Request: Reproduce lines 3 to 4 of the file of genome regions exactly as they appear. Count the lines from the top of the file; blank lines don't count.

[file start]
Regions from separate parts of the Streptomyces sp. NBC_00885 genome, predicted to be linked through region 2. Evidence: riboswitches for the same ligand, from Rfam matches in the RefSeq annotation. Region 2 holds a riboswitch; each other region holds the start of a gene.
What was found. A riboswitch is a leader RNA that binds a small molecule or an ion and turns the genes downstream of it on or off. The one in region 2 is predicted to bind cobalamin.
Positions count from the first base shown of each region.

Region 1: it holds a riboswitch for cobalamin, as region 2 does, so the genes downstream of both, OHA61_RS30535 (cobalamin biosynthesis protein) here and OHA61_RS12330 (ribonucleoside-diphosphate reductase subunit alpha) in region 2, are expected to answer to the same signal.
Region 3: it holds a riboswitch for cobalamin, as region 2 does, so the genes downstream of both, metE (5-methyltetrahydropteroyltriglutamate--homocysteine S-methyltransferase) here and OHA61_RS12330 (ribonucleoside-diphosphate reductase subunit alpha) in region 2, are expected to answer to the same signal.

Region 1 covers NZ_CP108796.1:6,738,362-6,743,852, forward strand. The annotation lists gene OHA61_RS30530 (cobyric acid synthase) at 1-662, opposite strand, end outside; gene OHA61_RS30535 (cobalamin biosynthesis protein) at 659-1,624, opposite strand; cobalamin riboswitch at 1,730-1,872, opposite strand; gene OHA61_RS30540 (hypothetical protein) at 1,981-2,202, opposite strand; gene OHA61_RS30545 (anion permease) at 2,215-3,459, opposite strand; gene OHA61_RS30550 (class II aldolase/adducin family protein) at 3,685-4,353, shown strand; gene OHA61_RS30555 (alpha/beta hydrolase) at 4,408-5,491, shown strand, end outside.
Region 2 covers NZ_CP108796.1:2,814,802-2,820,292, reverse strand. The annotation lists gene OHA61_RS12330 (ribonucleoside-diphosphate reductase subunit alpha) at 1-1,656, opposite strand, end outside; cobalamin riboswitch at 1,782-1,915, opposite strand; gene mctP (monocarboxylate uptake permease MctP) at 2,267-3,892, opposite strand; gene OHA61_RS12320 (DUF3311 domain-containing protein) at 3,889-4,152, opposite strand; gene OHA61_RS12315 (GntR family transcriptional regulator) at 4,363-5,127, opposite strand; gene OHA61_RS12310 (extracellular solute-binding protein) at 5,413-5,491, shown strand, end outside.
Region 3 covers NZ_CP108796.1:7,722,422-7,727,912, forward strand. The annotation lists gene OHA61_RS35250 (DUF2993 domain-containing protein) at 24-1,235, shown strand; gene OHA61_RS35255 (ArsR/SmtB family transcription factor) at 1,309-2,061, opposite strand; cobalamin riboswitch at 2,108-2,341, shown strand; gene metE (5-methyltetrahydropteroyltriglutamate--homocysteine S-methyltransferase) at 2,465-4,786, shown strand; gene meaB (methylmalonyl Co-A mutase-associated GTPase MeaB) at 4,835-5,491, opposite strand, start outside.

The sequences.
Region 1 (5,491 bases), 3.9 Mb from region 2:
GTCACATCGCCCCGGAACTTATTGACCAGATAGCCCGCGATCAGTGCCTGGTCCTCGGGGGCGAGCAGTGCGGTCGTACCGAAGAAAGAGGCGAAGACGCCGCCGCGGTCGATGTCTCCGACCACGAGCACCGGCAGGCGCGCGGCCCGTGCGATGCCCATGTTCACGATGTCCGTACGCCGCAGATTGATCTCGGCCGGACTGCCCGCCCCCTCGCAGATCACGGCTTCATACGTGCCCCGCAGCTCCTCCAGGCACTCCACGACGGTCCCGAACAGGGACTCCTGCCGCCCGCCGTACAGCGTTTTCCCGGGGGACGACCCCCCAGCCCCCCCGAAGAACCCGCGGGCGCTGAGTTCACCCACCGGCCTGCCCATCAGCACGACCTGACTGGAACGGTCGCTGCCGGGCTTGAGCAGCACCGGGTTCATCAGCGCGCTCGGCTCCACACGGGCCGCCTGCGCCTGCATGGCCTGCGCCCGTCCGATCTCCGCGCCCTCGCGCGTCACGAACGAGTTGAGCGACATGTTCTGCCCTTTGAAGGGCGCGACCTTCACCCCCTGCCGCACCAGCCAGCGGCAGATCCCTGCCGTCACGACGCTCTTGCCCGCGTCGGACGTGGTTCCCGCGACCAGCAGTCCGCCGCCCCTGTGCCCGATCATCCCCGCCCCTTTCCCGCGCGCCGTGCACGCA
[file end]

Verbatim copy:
Positions count from the first base shown of each region.

Region 1: it holds a riboswitch for cobalamin, as region 2 does, so the genes downstream of both, OHA61_RS30535 (cobalamin biosynthesis protein) here and OHA61_RS12330 (ribonucleoside-diphosphate reductase subunit alpha) in region 2, are expected to answer to the same signal.